Corporate & Securities Blog

In FY25 Budget, New York Becomes First State to Require Paid Prenatal Leave

As part of a significant investment to support New York state’s health care system, the $237 billion executive budget for fiscal year 2025 includes two key employment law changes relevant to maternal health.

Effective January 1, 2025, New York will mandate a separate sick leave bank for prenatal care for private-sector employers, making it the first state in the nation to create paid prenatal leave. Employees will receive an additional 20 hours of paid sick leave for prenatal care during a 52-week calendar period in addition to their existing sick leave. Paid prenatal leave includes health care services received by employees during pregnancy or related to such pregnancy, including physical examinations, medical procedures, monitoring and testing, and discussions with a health care provider.

A second employment-related update to the budget takes effect 60 days following enactment on June 19, 2024. New York private and public employers must provide paid 30-minute breaks for breast milk expression “each time such employee has [a] reasonable need to express breast milk.” Currently, New York law provides for reasonable unpaid break time for this purpose, at least every three hours or as otherwise reasonably requested by the employee.

What Steps Should Employers Take Now?

  • Update Existing Policies and Posters. Review and update existing leave policies to incorporate the prenatal sick-leave mandate and requirement of paid lactation breaks. Keep an eye out for updated requirements on the New York State Department of Labor website regarding required posters and notices.
  • Educate Managers. As managers are often the first to receive a sick leave request from a pregnant employee or an accommodation request for lactation, remind them of internal procedures for responding to or escalating such requests. Determine whether additional educational resources are needed.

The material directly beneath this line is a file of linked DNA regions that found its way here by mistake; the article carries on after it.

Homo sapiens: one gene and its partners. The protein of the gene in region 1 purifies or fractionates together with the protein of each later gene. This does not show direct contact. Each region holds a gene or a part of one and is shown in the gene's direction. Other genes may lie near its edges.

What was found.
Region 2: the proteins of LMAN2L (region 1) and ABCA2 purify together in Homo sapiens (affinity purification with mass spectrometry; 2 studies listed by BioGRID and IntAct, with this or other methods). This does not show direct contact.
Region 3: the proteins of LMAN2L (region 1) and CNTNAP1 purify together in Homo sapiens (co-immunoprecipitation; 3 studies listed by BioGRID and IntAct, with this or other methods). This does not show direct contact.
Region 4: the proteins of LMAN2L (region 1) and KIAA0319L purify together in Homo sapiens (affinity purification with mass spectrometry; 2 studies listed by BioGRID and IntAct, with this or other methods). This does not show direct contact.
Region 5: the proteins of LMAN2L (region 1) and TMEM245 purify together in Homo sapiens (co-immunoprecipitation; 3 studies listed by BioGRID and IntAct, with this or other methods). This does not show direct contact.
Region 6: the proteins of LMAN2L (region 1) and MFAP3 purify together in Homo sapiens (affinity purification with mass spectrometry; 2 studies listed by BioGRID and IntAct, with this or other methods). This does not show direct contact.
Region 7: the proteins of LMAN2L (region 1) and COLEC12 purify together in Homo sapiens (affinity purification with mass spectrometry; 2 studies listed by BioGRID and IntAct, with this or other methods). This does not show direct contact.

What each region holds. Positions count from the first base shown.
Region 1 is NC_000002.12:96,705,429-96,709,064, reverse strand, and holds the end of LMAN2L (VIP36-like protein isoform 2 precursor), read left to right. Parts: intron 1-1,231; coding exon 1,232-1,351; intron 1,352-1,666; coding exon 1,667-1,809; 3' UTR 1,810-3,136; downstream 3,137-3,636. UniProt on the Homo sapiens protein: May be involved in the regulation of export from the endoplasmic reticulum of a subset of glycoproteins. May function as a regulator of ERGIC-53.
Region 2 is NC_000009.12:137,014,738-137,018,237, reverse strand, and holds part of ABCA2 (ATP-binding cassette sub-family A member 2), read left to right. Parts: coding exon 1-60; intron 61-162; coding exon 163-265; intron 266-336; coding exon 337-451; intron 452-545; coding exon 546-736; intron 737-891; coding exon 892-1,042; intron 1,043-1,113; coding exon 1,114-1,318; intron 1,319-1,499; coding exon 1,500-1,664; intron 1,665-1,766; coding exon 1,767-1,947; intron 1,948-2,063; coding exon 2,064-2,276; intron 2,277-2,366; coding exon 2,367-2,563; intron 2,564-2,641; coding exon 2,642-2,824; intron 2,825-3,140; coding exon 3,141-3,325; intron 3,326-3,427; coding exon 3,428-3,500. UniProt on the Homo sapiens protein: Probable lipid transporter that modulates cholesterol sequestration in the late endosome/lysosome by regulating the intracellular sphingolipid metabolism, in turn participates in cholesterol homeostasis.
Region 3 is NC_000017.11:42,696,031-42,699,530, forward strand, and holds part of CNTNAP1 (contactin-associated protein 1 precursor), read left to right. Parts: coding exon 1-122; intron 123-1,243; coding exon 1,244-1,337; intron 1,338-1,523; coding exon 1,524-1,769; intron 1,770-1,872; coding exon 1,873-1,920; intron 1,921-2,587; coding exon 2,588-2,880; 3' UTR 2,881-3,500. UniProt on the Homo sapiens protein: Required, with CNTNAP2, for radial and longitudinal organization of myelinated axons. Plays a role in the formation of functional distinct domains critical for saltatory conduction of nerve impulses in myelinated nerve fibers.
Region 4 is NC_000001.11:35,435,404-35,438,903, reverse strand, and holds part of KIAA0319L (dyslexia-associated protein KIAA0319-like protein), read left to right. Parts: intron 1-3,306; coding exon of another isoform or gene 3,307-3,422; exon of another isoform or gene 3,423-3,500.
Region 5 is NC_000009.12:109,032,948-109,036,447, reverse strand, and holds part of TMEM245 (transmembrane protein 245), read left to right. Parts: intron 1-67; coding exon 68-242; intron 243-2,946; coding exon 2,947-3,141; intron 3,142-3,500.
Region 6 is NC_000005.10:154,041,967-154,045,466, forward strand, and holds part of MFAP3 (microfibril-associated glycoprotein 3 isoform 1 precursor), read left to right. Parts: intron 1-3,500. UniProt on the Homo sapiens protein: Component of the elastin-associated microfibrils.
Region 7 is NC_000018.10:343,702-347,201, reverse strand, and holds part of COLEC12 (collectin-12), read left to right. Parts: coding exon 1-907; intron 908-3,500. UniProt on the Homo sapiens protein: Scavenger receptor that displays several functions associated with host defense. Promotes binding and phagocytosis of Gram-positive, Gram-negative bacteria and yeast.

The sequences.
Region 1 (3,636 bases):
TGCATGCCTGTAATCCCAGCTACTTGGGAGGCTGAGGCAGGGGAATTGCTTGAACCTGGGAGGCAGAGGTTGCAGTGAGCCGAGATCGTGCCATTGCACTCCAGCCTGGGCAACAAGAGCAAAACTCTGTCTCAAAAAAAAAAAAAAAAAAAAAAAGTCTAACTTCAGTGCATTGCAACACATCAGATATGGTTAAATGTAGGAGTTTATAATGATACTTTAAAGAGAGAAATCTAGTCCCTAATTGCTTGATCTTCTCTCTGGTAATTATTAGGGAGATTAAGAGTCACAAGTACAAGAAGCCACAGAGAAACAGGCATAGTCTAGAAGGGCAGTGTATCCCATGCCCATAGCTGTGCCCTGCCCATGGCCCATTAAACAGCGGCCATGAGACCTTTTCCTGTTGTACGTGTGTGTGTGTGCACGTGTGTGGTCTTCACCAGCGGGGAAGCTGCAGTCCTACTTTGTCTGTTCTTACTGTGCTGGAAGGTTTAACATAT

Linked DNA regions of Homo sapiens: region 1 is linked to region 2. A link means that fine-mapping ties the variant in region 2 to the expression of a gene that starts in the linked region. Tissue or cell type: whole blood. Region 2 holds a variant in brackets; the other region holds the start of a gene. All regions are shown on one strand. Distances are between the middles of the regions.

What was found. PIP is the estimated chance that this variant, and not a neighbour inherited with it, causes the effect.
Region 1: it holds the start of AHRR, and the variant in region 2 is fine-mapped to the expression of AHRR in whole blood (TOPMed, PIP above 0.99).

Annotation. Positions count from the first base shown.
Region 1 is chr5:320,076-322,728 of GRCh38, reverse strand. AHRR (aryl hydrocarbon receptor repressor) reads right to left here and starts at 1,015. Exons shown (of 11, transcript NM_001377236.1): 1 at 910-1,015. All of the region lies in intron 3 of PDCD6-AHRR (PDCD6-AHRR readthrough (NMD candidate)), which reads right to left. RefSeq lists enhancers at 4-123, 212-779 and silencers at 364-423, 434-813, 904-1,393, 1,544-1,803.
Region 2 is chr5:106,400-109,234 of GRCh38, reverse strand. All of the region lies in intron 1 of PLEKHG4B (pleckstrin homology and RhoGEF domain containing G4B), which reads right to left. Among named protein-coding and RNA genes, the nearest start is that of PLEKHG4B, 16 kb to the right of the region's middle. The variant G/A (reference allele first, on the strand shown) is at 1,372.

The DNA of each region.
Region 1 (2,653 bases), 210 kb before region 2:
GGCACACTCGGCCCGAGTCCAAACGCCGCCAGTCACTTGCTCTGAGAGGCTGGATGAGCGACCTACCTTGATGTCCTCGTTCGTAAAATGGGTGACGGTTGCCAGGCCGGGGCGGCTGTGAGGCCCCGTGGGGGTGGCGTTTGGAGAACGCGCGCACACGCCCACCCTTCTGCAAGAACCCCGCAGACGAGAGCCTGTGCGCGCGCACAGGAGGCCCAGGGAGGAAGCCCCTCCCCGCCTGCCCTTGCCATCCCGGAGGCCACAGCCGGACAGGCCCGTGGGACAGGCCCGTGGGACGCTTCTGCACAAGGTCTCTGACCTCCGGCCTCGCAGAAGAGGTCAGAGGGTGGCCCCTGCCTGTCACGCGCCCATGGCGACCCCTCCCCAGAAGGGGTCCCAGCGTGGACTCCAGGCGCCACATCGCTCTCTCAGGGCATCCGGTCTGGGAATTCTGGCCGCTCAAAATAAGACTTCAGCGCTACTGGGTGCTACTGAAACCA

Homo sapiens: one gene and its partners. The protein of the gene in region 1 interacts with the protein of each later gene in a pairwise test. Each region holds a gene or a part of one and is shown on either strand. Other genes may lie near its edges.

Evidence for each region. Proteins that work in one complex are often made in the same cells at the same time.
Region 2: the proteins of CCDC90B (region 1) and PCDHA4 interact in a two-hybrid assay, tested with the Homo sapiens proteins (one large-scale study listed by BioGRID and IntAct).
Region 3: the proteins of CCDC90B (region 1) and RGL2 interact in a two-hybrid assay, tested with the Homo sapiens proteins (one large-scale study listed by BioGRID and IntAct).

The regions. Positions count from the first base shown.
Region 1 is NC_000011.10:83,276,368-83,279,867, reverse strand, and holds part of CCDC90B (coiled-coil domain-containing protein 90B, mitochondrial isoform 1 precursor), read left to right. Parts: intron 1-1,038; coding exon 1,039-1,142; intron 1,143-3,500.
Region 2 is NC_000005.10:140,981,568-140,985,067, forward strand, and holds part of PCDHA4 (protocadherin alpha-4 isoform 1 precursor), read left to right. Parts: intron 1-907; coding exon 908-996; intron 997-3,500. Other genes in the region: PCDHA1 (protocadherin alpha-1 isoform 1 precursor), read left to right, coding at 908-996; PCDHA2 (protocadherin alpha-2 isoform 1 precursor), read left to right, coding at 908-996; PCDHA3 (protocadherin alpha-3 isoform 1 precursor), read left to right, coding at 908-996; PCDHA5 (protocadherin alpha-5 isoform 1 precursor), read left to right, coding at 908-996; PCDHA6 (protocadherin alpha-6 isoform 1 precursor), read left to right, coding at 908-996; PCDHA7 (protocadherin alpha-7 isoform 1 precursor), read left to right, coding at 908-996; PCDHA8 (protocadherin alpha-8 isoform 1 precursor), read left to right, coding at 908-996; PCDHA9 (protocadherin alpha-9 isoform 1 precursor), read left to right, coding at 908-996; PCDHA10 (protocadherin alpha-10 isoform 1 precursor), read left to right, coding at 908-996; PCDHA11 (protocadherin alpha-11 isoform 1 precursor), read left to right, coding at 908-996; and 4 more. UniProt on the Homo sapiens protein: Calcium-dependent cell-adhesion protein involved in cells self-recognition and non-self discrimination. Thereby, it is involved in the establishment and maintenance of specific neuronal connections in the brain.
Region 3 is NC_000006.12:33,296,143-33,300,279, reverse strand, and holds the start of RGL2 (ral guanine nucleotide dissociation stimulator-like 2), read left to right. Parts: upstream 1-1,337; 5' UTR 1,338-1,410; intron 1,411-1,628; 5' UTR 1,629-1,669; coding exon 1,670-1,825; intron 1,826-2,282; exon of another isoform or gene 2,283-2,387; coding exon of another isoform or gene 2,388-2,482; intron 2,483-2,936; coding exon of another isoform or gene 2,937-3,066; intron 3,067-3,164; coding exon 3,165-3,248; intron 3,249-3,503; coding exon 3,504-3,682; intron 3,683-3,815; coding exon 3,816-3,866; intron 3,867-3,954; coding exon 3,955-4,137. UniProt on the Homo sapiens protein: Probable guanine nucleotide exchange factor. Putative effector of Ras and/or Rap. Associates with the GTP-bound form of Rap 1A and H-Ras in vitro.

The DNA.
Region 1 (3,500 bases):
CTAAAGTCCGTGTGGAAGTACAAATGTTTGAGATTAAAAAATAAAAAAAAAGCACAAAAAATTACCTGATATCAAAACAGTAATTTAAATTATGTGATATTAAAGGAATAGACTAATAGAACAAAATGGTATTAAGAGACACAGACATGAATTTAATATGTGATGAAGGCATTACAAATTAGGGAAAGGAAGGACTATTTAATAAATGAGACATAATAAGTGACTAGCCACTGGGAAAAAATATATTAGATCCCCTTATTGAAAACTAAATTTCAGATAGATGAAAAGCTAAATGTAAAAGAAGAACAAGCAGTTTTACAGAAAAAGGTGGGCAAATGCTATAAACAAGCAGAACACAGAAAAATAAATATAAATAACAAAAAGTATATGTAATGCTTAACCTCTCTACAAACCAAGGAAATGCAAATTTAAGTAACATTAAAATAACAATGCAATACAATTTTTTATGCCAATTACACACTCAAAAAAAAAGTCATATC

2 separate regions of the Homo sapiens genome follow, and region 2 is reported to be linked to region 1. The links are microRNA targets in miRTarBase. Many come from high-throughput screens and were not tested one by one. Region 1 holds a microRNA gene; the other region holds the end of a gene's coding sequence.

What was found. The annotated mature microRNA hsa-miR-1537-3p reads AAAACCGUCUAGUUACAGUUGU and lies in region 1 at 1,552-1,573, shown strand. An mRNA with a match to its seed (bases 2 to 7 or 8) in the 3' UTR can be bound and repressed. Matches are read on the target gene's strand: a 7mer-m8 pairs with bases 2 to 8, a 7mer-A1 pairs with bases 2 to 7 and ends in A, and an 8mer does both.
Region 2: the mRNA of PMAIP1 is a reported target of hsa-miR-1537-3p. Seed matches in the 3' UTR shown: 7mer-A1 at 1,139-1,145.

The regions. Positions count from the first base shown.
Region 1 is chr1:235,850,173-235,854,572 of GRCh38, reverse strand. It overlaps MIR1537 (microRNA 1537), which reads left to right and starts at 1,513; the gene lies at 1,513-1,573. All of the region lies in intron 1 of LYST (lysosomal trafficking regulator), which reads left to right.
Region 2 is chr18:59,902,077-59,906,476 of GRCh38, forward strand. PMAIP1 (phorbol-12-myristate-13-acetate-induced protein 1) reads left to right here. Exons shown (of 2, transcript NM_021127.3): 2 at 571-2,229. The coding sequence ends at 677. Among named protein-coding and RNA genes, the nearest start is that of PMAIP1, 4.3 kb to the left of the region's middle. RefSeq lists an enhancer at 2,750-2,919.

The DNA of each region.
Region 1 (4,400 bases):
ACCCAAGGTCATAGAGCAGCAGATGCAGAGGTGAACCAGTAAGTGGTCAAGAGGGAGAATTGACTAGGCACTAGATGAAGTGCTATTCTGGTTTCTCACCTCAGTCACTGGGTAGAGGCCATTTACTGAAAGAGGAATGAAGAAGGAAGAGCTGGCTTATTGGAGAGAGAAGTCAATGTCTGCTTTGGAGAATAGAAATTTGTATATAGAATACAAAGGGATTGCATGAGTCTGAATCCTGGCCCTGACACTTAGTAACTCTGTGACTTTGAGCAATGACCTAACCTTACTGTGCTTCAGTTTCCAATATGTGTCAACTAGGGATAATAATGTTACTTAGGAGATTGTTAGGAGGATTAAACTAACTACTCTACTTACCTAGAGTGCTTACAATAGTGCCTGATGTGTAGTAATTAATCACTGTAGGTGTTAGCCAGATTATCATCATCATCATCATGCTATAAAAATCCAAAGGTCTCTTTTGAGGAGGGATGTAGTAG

• Consider Creative Accommodations. A variety of accommodations may be available to meet both employee and employer needs. Listen to the employee’s request and ask appropriate questions about possible accommodations.
  • Remember Existing Legal Protections. Obligations under the New York mandate for prenatal sick leave are only one piece of existing legal protections for pregnant employees and employees post-childbirth. For example, the federal Pregnant Workers Fairness Act, which took effect on June 27, 2023, requires a covered employer to provide a “reasonable accommodation” to a qualified employee’s or applicant’s known limitations related to pregnancy, childbirth or related medical conditions, unless the accommodation will cause the employer an “undue hardship.”
  • Seek Appropriate Human Resources or Legal Guidance. A network of federal, state and local laws may be implicated beyond these New York amendments. Employers are advised to consult with appropriate human resources or legal professionals before denying an accommodation request.


Meet the Author

Melissa L. Perry

Melissa Perry is an experienced litigator and strategic problem solver who represents corporate and institutional clients in all types of litigation, including employment and labor, educational issues, complex commercial, government investigations and appellate matters. Melissa specializes in employment and labor matters, representing clients in active litigation brought under Title VII of the Civil Rights Act, the Americans with Disabilities Act, the Age Discrimination in Employment Act, the Equal Pay Act, and other federal and state employment and labor laws. She regularly advises local, regional, and national entities regarding hiring, compliance, internal investigations, harassment and discrimination prevention, employee departures, and theft of trade secrets and proprietary material. | 215.564.8049


Share this Post:



Our Authors

© 2024 Stradley Ronon Stevens & Young, LLP. All rights reserved. | Site Design by Dynamic Wave Consulting

The opinions expressed on this blog are those of the author and are not to be construed as legal advice.

Stradley Ronon is a registered service mark of Stradley Ronon Stevens & Young, LLP.
Review our privacy policy and disclaimer.